Required Texts:

Please Note: You will be unsuccessful on quizzes without the proper edition (unless noted).
• Beckett, Samuel. Waiting for Godot. NY: Grove, 2011. ISBN: 978-080214442 (or any Grove Press edition from 1984 to current with the same cover art)
• Joyce, James. Dubliners. NY: Norton Critical Ed, 2006. ISBN 978-0393978513 (or any ISBN as long as 2006 Norton Critical ed.)
• O’Brien, Edna. The Country Girls. NY: Plume, 2002. ISBN-13: 978-0452283435 (or any vs of The Country Girls Trilogy)
• Yeats, William Butler. Yeats’s Poetry, Drama, and Prose. NY: Norton, 2000. ISBN ISBN 978-0-393-97497-3 (or any ISBN as long as 2000 ed.) (Yeats)

Another one or two texts may be added, as syllabus is revised, but none of these will be deleted. Other required readings will be on Course Reserves.

Course Requirements/Evaluation Criteria:

Semester assignments include: weekly short quizzes, three (3) short writing assignments, one (1) major writing essay assignment, two (2) half-semester exams (one at mid, and one at end, but no cumulative final exam), as well as reading homework most class periods. There is one class which will be mandated at night to watch a 2 hour movie. Engaged participation and attendance are also required.

Student Learning Objectives
• Through careful reading, you will engage the world of modern Irish literature—its familiarities and its strangenesses in words and ways. That is, you will learn how to read Irish literature through the world of the text and its context and not solely through the lens of your own experience.
• Through careful viewing, you will identify the elements of modern film adaptations to some of these literary works, and interpret and draw inferences about variations from the original texts.
• You will understand the basic tenets of the some of the conflicts that have beset Ireland, such as Catholic vs. Protestant, South vs. North, “Anglo” vs. “Irish,” Emigrants vs. Native, Rural vs. Urban, and others. Additionally, you will understand the context of social and historical influences such as The Potato Famine, The Land Wars, The British Occupation, The Gaelic Revival, The Ulster Scots, The Act of Union, The Northern Irish “Troubles,”and others. You will be able to apply your understanding of these conflicts and contexts in analyzing and discussing the literary texts, not only within each individual text, but in cross-textual comparison.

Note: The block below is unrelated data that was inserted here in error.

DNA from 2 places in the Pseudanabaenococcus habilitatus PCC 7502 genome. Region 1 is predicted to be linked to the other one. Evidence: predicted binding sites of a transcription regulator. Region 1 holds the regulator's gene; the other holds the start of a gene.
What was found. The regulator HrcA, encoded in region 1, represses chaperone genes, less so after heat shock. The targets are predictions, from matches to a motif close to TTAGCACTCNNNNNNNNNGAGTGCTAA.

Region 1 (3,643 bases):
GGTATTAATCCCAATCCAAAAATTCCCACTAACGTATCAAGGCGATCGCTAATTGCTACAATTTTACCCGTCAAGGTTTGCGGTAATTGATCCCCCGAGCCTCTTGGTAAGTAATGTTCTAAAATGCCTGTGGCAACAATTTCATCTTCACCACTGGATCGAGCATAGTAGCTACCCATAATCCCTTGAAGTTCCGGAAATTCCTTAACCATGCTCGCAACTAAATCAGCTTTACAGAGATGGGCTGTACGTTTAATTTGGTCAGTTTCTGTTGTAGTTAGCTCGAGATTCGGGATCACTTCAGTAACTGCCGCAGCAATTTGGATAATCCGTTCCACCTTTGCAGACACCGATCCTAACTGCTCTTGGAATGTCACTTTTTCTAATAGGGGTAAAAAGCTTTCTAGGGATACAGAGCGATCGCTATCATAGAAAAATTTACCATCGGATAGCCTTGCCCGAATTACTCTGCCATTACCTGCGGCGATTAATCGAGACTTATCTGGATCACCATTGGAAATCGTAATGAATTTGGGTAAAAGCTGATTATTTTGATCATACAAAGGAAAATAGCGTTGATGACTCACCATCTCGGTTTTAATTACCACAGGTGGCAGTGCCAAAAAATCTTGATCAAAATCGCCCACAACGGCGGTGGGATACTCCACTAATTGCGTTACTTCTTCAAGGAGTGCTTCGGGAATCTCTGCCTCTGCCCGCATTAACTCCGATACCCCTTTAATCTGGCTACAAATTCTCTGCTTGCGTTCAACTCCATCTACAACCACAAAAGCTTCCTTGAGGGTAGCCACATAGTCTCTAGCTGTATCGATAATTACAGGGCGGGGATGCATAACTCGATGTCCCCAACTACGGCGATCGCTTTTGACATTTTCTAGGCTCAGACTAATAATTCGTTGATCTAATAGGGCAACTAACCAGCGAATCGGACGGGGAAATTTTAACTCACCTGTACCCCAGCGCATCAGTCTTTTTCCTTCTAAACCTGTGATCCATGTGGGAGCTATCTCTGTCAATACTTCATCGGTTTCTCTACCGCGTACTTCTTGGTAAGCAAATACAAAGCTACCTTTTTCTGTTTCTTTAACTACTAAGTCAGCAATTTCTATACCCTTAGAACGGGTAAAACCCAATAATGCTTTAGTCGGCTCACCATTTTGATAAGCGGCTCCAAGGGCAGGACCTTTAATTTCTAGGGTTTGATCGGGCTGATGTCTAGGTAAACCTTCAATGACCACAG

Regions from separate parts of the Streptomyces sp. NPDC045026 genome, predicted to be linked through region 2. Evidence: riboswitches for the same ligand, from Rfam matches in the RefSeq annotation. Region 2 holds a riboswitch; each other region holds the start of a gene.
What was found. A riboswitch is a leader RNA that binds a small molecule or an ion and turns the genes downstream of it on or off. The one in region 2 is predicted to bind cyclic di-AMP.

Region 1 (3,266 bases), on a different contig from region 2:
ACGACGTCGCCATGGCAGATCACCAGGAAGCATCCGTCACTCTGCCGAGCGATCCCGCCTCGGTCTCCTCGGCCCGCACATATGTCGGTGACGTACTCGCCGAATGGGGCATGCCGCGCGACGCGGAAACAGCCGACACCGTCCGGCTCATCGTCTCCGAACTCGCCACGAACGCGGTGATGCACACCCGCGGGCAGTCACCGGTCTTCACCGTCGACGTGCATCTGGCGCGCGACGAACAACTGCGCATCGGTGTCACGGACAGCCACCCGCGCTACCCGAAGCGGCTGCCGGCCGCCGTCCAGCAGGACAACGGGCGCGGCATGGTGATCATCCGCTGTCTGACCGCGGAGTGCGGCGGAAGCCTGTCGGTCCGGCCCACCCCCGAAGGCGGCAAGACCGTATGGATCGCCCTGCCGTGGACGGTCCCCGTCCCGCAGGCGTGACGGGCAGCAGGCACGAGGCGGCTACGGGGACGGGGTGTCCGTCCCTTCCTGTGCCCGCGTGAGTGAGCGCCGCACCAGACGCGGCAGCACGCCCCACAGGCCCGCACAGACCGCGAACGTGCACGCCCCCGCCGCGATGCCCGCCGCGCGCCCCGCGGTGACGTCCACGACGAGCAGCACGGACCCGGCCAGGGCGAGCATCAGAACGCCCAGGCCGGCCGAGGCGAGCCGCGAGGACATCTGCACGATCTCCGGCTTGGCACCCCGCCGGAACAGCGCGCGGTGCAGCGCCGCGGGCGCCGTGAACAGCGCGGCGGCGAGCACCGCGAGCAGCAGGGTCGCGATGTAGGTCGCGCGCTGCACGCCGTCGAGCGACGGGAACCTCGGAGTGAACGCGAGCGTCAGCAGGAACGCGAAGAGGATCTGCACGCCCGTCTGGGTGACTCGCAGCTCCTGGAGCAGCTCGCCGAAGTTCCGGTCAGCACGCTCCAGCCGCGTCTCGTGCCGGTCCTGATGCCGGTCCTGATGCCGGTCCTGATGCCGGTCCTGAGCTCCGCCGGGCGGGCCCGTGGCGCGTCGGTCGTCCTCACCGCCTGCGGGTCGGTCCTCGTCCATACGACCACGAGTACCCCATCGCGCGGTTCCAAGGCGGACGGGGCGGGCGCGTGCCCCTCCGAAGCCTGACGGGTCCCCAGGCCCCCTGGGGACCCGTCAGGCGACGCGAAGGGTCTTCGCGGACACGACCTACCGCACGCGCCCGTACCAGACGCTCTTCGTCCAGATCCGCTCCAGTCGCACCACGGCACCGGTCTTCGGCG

• You will consider concepts of justice and the human person, ideas of community and citizenship, ideas of duty, piety, and allegiance as portrayed (or not portrayed) in these art works.
• You will identify stylistic differences in the individual artists, and in the different genres.
• You will establish a vibrant, living knowledge of the various portrayals of Irish life that will grow both tap-root and rhizome (i.e., deep and wide).
• You will (hopefully) come to a new appreciation of reading literature and watching literary films.
• And may you come to love the writings of the modern Irish, as I do.